4 July 2014 Extraction of optical properties and prediction of light distribution in rat brain tissue
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Predicting the distribution of light inside any turbid media, such as biological tissue, requires detailed information about the optical properties of the medium, including the absorption and scattering coefficients and the anisotropy factor. Particularly, in biophotonic applications where photons directly interact with the tissue, this information translates to system design optimization, precision in light delivery, and minimization of unintended consequences, such as phototoxicity or photobleaching. In recent years, optogenetics has opened up a new area in deep brain stimulation with light and the method is widely adapted by researchers for the study of the brain circuitries and the dynamics of neurological disorders. A key factor for a successful optogenetic stimulation is delivering an adequate amount of light to the targeted brain objects. The adequate amount of light needed to stimulate each brain object is identified by the tissue optical properties as well as the type of opsin expressed in the tissue, wavelength of the light, and the physical dimensions of the targeted area. Therefore, to implement a precise light delivery system for optogenetics, detailed information about the optical properties of the brain tissue and a mathematical model that incorporates all determining factors is needed to find a good estimation of light distribution in the brain. In general, three measurements are required to obtain the optical properties of any tissue, namely diffuse transmitted light, diffuse reflected light, and transmitted ballistic beam. In this report, these parameters were measured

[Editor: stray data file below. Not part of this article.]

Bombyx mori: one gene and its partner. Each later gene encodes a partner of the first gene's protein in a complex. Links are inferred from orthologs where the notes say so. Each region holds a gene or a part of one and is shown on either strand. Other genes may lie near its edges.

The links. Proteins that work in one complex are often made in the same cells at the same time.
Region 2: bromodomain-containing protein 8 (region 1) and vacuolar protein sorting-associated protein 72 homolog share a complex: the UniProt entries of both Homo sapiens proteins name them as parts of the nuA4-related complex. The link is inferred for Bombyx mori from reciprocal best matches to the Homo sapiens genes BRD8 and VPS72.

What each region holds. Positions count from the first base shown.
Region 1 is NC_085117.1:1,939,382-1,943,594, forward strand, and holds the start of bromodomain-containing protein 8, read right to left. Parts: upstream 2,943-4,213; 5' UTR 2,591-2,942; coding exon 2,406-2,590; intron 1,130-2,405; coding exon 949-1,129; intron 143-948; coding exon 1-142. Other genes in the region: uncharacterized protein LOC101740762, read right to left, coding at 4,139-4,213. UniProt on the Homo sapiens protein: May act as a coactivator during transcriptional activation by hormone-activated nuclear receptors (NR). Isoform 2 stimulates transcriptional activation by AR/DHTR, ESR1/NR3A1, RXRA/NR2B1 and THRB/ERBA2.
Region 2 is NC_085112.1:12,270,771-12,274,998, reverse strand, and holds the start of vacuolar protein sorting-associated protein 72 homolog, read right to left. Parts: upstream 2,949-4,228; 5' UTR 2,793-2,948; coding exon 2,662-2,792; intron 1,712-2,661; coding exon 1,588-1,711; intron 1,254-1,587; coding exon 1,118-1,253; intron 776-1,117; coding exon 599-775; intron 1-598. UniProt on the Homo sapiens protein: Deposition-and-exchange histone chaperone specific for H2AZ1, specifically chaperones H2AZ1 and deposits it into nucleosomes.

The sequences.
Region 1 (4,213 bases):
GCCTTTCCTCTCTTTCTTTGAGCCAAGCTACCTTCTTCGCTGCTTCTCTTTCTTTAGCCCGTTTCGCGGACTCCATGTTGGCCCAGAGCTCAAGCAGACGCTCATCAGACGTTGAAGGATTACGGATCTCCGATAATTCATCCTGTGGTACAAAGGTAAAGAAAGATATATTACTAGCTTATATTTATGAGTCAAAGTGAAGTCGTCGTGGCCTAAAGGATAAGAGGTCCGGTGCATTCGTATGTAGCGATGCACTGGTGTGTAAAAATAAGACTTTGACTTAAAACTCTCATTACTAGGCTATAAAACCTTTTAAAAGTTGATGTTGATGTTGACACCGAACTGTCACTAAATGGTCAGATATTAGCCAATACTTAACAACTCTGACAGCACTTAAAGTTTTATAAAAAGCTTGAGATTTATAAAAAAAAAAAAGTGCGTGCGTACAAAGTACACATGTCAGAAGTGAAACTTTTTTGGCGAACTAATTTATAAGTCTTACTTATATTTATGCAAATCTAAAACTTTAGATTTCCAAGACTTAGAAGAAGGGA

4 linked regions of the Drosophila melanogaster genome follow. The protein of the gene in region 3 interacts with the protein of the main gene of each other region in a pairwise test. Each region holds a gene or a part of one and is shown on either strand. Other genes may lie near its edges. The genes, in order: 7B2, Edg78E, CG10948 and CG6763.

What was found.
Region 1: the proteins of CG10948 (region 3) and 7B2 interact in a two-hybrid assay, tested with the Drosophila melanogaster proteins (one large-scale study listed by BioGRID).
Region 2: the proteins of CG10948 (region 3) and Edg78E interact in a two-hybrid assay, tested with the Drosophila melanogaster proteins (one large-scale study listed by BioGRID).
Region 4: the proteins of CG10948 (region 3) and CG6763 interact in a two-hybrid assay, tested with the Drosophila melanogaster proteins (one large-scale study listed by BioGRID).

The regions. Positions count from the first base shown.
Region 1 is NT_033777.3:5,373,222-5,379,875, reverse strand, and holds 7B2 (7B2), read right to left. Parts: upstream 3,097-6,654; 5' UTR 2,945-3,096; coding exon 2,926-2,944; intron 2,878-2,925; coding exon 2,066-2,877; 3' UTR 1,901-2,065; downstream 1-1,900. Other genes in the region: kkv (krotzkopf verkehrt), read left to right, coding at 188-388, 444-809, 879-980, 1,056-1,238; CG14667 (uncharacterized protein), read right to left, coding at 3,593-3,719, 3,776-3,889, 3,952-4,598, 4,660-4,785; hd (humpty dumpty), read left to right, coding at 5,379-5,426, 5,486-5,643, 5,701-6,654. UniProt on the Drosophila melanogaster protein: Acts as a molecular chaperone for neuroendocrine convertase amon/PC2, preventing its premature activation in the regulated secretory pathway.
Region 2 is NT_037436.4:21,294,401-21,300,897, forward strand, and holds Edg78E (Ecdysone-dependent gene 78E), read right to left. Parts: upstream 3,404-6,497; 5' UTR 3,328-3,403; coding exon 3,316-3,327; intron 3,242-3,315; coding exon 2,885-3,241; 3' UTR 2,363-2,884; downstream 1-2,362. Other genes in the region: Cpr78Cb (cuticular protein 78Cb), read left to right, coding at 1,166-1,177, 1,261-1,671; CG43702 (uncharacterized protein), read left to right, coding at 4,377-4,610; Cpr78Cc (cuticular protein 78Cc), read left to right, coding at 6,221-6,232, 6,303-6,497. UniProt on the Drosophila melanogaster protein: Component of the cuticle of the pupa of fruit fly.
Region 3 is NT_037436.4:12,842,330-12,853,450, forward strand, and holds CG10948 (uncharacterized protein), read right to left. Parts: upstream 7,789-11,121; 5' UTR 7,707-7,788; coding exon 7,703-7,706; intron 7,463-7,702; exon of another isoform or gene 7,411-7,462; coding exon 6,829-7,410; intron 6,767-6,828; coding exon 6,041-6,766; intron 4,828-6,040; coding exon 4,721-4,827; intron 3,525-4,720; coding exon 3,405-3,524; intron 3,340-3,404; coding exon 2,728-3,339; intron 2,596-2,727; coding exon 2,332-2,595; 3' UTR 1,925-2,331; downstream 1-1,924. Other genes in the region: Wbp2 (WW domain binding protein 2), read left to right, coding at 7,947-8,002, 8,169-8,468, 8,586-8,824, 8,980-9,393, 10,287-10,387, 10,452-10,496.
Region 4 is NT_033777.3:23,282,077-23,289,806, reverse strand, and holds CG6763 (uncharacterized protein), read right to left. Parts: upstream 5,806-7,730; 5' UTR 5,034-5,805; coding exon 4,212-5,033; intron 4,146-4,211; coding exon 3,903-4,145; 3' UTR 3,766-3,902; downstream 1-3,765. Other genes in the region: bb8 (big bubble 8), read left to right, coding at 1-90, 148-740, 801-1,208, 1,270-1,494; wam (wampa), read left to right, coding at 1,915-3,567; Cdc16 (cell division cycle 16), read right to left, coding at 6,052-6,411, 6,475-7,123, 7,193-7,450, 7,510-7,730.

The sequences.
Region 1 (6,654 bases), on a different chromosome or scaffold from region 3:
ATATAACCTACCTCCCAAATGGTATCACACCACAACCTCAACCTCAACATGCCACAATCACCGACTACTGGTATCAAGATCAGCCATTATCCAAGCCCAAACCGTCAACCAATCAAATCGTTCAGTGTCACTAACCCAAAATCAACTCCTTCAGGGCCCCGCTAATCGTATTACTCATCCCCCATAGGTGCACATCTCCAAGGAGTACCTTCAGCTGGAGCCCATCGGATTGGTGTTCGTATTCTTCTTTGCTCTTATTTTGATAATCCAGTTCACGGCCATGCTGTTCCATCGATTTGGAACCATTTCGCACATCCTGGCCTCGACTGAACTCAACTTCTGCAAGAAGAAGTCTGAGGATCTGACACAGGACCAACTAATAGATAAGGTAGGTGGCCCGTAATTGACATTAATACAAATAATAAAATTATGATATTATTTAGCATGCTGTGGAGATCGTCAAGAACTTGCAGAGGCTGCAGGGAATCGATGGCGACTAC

© 2014 Society of Photo-Optical Instrumentation Engineers (SPIE)
Mehdi Azimipour, Mehdi Azimipour, Ryan Baumgartner, Ryan Baumgartner, Yuming Liu, Yuming Liu, Steven L. Jacques, Steven L. Jacques, Kevin W. Eliceiri, Kevin W. Eliceiri, Ramin Pashaie, Ramin Pashaie, } "Extraction of optical properties and prediction of light distribution in rat brain tissue," Journal of Biomedical Optics 19(7), 075001 (4 July 2014). https://doi.org/10.1117/1.JBO.19.7.075001 . Submission:

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